Bureau of International Affairs, Office of the Head of the Judiciary, Pasteur St., Vali Asr Ave. south of Serah-e Jomhouri, Tehran 1316814737,

Islamic Republic of Iran

Email: [email protected]

Fax: + 98 21 5 537 8827 (please keep trying)

Also send copies to diplomatic representatives of Iran accredited to your country. Check with your section office if sending appeals after the above date. This is the first update of UA 197/10. Further information: http://www.amnesty.org/en/library/info/MDE13/087/2010/en


In the months preceding her arrest, Nasrin Sotoudeh, who had been banned from travel in 2008, was warned she could face reprisals for her continued advocacy on behalf of her clients. Her husband, Reza Khandan, also received threats warning him that she would risk arrest if he did not stop her from defending Shirin Ebadi.

Nasrin Sotoudeh’s original lawyer, Nasim Ghanavi, has faced pressure from the authorities, including threats of arrest, apparently on account of her representation of Nasrin Soutoudeh. Nasim Ghanavi has consequently been forced to distance herself from the case, leaving her unable to effectively represent her client.

Now that the 15 November date for Nasrin Sotoudeh’s hearing has been determined, the judge responsible for the case has reportedly granted permission for her new lawyer, Abdolfattah Soltani, to meet with her and it is thought that this meeting will take place in the comings days or week.

Recent months have seen increased persecution of defence lawyers. Mohammad Olyaeifard, a lawyer and board member of the Committee for the Defence of Political Prisoners in Iran, a human rights organization, is serving a one-year prison sentence for speaking out about the execution of one of his clients, a juvenile offender (see Iran urged to release lawyer imprisoned for criticizing juvenile's execution, 6 May 2010, http://www.amnesty.org/en/news-and-updates/iran-urged-release-lawyer-imprisoned-criticizing-juveniles-execution-2010-05-06). Mohammad Olyaeifard is in poor health.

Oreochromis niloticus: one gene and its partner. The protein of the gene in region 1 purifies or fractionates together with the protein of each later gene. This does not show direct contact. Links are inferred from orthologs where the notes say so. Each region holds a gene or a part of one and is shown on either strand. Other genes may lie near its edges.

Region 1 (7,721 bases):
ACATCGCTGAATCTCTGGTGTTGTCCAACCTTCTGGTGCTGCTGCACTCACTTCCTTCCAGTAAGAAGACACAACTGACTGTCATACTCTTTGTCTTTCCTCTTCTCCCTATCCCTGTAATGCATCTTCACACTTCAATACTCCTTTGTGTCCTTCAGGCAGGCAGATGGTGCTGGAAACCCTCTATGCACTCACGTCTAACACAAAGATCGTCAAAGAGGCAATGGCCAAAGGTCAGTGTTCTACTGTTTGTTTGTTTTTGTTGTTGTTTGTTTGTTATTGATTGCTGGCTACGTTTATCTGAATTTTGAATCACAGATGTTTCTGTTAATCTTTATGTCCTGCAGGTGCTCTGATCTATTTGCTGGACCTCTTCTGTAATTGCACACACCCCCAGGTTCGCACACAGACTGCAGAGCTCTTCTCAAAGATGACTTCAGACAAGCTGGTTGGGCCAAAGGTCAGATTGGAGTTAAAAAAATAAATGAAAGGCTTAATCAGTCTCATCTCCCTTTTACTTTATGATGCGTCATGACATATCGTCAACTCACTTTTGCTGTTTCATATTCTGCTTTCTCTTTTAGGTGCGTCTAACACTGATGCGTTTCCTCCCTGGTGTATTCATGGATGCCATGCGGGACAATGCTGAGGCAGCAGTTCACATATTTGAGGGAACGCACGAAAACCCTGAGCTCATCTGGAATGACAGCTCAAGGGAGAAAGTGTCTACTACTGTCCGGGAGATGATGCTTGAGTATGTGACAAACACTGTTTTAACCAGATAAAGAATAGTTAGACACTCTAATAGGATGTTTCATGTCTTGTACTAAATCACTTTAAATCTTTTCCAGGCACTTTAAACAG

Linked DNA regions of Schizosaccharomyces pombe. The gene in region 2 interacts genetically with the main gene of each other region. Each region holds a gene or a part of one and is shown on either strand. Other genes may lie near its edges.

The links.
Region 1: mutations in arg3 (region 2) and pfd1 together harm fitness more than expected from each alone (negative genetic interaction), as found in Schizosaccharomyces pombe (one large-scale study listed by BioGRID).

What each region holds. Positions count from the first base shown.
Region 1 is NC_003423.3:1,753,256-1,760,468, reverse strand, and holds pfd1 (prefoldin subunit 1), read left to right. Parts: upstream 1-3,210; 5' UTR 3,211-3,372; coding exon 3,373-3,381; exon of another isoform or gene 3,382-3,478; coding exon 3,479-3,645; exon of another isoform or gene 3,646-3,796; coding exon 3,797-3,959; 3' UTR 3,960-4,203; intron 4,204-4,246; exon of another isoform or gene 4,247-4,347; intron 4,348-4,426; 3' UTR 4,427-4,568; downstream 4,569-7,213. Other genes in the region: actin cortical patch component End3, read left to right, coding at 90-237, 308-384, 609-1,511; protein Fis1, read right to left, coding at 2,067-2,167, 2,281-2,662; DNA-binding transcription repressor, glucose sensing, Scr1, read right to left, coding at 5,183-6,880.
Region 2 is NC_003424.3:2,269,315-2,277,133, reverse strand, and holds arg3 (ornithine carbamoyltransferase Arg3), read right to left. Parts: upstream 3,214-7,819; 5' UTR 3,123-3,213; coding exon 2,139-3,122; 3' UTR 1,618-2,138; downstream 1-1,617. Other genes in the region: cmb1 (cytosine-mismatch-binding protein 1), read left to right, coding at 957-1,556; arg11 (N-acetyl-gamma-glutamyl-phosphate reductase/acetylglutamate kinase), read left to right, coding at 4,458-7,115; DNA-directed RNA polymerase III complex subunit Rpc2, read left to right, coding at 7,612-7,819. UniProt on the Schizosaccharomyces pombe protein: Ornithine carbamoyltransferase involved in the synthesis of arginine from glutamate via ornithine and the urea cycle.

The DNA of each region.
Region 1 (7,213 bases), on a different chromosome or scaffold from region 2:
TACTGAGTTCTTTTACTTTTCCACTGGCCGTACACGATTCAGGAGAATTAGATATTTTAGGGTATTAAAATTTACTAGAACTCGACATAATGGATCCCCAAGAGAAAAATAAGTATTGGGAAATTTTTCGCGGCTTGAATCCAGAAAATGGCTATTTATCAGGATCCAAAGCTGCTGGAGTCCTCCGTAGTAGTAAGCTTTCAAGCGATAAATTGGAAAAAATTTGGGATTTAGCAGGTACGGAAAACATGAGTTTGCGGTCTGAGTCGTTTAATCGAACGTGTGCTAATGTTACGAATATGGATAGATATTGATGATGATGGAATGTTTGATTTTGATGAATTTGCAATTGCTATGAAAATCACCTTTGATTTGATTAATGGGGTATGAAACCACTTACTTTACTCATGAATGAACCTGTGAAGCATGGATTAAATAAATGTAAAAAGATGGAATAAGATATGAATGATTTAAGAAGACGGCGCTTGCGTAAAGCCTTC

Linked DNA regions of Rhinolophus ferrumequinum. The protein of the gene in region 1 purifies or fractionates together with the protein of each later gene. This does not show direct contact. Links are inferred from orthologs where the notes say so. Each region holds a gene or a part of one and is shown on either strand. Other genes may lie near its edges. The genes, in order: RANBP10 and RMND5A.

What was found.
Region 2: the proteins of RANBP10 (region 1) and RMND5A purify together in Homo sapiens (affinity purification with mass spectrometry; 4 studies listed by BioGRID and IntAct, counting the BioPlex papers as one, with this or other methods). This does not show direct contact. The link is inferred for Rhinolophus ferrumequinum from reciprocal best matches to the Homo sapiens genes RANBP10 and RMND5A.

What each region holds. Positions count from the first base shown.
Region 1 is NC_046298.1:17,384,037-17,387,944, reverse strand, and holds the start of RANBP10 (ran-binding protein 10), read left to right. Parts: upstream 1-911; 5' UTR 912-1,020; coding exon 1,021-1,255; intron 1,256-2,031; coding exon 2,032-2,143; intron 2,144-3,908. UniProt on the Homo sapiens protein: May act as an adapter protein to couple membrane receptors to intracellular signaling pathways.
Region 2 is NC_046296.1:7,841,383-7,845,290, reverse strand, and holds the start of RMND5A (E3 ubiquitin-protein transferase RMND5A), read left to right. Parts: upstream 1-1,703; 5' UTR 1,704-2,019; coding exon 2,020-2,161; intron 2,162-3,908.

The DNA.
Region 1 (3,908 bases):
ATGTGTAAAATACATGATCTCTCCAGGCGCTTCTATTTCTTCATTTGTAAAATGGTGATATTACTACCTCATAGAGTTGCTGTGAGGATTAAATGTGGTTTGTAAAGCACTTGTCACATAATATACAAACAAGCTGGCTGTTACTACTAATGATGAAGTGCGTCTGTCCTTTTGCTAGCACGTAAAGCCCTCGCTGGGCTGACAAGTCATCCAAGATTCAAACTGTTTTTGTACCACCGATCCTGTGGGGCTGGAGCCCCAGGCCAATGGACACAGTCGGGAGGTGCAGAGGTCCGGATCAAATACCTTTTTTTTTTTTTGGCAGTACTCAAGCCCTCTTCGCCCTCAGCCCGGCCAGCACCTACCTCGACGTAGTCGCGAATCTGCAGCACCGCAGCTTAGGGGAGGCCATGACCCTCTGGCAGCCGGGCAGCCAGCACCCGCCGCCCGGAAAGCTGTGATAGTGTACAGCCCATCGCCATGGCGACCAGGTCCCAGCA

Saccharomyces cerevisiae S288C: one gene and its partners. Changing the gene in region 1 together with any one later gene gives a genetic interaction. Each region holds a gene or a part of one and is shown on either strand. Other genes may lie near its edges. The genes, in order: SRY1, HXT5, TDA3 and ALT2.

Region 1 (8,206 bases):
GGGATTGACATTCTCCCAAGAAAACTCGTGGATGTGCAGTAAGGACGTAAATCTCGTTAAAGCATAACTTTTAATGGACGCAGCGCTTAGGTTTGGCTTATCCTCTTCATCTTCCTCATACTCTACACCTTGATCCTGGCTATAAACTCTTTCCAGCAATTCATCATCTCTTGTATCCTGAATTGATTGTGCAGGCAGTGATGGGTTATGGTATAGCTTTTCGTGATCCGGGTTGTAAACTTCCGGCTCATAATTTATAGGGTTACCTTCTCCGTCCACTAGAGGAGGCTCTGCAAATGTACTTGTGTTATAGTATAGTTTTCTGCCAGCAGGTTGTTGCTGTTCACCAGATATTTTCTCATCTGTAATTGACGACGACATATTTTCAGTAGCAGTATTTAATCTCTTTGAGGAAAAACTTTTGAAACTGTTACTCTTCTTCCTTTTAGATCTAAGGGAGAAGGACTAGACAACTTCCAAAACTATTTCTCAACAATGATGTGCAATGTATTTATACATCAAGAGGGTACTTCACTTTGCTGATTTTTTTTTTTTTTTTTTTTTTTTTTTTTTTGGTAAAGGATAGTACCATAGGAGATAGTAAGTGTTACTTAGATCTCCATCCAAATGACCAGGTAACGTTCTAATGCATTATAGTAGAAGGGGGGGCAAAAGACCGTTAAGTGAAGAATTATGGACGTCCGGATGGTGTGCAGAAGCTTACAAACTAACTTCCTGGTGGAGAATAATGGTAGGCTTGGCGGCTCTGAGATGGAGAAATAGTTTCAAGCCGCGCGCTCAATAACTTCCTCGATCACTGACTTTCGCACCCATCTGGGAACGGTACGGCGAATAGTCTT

Abdolfattah Soltani and fellow lawyer Mohammad Ali Dadkhah, both colleagues of Shirin Ebadi and co-founders of the CHRD, were arrested after the disputed presidential election of June 2009 (UA 160/09 and UA 186/09) and, though both were later released on bail, they have court cases pending against them which could lead to their imprisonment and eventual disbarment. Another prominent lawyer, Mohammad Seyfzadeh, who is also a founder member of the CHRD, was sentenced at the end of October to nine years’ imprisonment and to a 10 year ban on practising law, despite the fact that only the Disciplinary Court for Lawyers may impose such professional bans, for “forming an association… whose aim is to harm national security” and “being a member of an association whose aim is to harm national security” in relation to the CHRD. He was banned from leaving the country in 2009, as was Dr Hadi Esmailzadeh, another member of the CHRD.

Others have felt compelled to leave the country for their own safety such as Shadi Sadr, detained for a week in 2009 (see UA 139/09), and Mohammad Mostafaei, the lawyer of Sakineh Mohammadi Ashtiani, a woman sentenced to execution by stoning (see UA 175/09). Another of her lawyers, Javid Houtan Kiyan, was arrested on 10 October (see update of 3 November 2010 to UA 211/09).

Prior to her arrest, Nasrin Sotoudeh’s assets were frozen and she was summoned to the tax office. Afterwards, she told the International Campaign for Human Rights in Iran she had seen that 30 other lawyers had cases of tax irregularities being prepared against them, in what would appear to be a concerted effort by the authorities to prevent these lawyers from continuing their work.. (For further information, see Iran: Lawyers’ defence work repaid with loss of freedom, Index: MDE 13/093/2010, 1 October 2010, http://www.amnesty.org/en/library/info/MDE13/093/2010/en)

Further information on UA: 197/10 Index: MDE 13/099/2010 Issue Date: 05 November 2010